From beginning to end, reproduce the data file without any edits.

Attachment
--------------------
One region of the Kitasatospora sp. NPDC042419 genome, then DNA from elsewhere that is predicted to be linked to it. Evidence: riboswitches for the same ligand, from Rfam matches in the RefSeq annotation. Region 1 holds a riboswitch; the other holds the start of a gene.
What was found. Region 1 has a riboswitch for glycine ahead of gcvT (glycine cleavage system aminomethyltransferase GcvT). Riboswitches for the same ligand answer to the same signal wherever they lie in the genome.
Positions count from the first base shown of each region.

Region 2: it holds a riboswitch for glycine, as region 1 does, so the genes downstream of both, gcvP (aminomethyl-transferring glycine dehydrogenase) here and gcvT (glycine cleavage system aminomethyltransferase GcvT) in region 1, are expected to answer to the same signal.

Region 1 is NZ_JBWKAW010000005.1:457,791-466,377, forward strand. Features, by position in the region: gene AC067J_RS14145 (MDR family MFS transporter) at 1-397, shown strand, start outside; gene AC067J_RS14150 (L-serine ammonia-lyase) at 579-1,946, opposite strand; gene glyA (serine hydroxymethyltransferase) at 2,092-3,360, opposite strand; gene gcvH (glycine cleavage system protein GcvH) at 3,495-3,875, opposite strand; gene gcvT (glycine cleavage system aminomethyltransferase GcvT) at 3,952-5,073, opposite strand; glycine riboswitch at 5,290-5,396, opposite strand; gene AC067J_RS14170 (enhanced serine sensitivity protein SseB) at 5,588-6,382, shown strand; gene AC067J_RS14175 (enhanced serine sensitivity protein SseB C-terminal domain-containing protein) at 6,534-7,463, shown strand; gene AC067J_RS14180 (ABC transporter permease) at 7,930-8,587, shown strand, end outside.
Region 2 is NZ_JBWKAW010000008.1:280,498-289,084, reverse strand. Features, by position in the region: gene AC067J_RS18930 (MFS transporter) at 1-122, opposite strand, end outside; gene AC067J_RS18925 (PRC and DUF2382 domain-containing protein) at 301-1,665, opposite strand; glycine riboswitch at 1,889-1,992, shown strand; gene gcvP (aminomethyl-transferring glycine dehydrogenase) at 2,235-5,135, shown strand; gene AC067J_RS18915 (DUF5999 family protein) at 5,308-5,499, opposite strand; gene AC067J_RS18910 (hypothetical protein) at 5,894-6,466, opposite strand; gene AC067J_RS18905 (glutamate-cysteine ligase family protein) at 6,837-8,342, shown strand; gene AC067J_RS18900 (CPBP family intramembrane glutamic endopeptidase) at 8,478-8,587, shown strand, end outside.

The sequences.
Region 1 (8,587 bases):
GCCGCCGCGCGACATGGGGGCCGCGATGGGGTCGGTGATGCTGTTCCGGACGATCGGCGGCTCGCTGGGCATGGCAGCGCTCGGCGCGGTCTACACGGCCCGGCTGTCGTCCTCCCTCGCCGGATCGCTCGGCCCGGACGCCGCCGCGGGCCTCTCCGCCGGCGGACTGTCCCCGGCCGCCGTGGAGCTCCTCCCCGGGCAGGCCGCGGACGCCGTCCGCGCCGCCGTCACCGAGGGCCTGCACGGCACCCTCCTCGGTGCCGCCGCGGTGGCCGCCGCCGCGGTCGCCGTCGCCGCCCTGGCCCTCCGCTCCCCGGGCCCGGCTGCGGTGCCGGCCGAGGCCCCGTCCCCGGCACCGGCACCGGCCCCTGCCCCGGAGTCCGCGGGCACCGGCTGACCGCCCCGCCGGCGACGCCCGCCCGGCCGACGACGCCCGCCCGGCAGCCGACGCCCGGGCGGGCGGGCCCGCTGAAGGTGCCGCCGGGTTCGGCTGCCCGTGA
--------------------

One region of the Kitasatospora sp. NPDC042419 genome, then DNA from elsewhere that is predicted to be linked to it. Evidence: riboswitches for the same ligand, from Rfam matches in the RefSeq annotation. Region 1 holds a riboswitch; the other holds the start of a gene.
What was found. Region 1 has a riboswitch for glycine ahead of gcvT (glycine cleavage system aminomethyltransferase GcvT). Riboswitches for the same ligand answer to the same signal wherever they lie in the genome.
Positions count from the first base shown of each region.

Region 2: it holds a riboswitch for glycine, as region 1 does, so the genes downstream of both, gcvP (aminomethyl-transferring glycine dehydrogenase) here and gcvT (glycine cleavage system aminomethyltransferase GcvT) in region 1, are expected to answer to the same signal.

Region 1 is NZ_JBWKAW010000005.1:457,791-466,377, forward strand. Features, by position in the region: gene AC067J_RS14145 (MDR family MFS transporter) at 1-397, shown strand, start outside; gene AC067J_RS14150 (L-serine ammonia-lyase) at 579-1,946, opposite strand; gene glyA (serine hydroxymethyltransferase) at 2,092-3,360, opposite strand; gene gcvH (glycine cleavage system protein GcvH) at 3,495-3,875, opposite strand; gene gcvT (glycine cleavage system aminomethyltransferase GcvT) at 3,952-5,073, opposite strand; glycine riboswitch at 5,290-5,396, opposite strand; gene AC067J_RS14170 (enhanced serine sensitivity protein SseB) at 5,588-6,382, shown strand; gene AC067J_RS14175 (enhanced serine sensitivity protein SseB C-terminal domain-containing protein) at 6,534-7,463, shown strand; gene AC067J_RS14180 (ABC transporter permease) at 7,930-8,587, shown strand, end outside.
Region 2 is NZ_JBWKAW010000008.1:280,498-289,084, reverse strand. Features, by position in the region: gene AC067J_RS18930 (MFS transporter) at 1-122, opposite strand, end outside; gene AC067J_RS18925 (PRC and DUF2382 domain-containing protein) at 301-1,665, opposite strand; glycine riboswitch at 1,889-1,992, shown strand; gene gcvP (aminomethyl-transferring glycine dehydrogenase) at 2,235-5,135, shown strand; gene AC067J_RS18915 (DUF5999 family protein) at 5,308-5,499, opposite strand; gene AC067J_RS18910 (hypothetical protein) at 5,894-6,466, opposite strand; gene AC067J_RS18905 (glutamate-cysteine ligase family protein) at 6,837-8,342, shown strand; gene AC067J_RS18900 (CPBP family intramembrane glutamic endopeptidase) at 8,478-8,587, shown strand, end outside.

The sequences.
Region 1 (8,587 bases):
GCCGCCGCGCGACATGGGGGCCGCGATGGGGTCGGTGATGCTGTTCCGGACGATCGGCGGCTCGCTGGGCATGGCAGCGCTCGGCGCGGTCTACACGGCCCGGCTGTCGTCCTCCCTCGCCGGATCGCTCGGCCCGGACGCCGCCGCGGGCCTCTCCGCCGGCGGACTGTCCCCGGCCGCCGTGGAGCTCCTCCCCGGGCAGGCCGCGGACGCCGTCCGCGCCGCCGTCACCGAGGGCCTGCACGGCACCCTCCTCGGTGCCGCCGCGGTGGCCGCCGCCGCGGTCGCCGTCGCCGCCCTGGCCCTCCGCTCCCCGGGCCCGGCTGCGGTGCCGGCCGAGGCCCCGTCCCCGGCACCGGCACCGGCCCCTGCCCCGGAGTCCGCGGGCACCGGCTGACCGCCCCGCCGGCGACGCCCGCCCGGCCGACGACGCCCGCCCGGCAGCCGACGCCCGGGCGGGCGGGCCCGCTGAAGGTGCCGCCGGGTTCGGCTGCCCGTGA